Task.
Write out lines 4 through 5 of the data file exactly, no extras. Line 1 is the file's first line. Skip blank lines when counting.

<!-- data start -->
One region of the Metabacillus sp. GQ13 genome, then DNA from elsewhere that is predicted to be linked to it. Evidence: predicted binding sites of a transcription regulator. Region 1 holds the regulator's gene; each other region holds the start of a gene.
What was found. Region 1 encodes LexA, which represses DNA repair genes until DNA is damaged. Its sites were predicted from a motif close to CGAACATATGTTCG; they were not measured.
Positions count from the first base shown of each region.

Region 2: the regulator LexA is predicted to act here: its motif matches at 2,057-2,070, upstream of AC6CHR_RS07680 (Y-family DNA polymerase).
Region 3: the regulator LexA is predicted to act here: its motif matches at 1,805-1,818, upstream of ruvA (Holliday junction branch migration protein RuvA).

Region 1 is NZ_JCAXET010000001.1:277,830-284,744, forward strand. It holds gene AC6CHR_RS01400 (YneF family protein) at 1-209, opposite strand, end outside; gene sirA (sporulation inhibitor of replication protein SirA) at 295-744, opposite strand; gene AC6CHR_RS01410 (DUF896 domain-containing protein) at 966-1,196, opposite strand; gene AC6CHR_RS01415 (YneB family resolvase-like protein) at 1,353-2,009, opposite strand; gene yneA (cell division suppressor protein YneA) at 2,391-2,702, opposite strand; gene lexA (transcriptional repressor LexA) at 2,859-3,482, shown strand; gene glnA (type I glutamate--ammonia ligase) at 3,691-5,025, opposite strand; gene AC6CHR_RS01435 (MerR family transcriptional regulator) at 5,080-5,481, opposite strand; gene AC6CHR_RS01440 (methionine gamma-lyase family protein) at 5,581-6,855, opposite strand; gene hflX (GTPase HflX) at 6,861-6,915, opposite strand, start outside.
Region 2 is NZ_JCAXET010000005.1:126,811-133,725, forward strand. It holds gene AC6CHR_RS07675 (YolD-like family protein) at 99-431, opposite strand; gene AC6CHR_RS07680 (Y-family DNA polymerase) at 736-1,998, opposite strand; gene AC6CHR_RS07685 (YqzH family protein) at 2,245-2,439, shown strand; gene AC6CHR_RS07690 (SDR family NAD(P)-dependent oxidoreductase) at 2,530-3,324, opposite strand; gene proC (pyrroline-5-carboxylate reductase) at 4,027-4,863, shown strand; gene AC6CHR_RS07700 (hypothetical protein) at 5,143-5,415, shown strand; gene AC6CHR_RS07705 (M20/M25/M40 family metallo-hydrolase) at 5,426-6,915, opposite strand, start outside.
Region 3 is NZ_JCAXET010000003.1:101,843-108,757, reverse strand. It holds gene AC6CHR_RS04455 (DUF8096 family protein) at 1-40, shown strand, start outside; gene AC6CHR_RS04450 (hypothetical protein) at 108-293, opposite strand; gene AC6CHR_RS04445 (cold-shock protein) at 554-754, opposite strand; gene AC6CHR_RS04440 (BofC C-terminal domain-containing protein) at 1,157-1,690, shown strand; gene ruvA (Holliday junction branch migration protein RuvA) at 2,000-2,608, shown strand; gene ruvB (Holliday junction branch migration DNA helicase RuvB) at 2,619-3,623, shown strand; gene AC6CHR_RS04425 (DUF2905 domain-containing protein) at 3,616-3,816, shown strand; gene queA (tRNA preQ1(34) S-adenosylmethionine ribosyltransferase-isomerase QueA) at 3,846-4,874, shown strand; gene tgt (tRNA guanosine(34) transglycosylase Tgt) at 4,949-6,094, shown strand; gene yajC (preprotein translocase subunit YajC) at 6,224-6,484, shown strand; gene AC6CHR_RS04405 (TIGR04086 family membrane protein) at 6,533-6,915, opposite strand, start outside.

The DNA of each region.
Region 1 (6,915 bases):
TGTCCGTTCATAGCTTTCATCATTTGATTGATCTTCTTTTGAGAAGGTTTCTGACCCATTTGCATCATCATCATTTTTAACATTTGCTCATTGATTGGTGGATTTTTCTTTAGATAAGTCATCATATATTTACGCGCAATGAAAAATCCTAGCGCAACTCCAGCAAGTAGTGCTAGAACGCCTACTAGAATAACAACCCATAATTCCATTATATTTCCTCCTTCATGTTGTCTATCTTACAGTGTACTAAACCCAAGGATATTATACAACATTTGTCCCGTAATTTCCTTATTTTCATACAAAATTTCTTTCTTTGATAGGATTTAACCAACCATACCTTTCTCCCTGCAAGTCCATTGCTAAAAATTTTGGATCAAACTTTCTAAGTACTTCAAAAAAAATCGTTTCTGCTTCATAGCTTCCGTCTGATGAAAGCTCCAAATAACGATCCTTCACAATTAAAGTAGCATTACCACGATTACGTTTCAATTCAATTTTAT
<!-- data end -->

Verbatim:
Region 2: the regulator LexA is predicted to act here: its motif matches at 2,057-2,070, upstream of AC6CHR_RS07680 (Y-family DNA polymerase).
Region 3: the regulator LexA is predicted to act here: its motif matches at 1,805-1,818, upstream of ruvA (Holliday junction branch migration protein RuvA).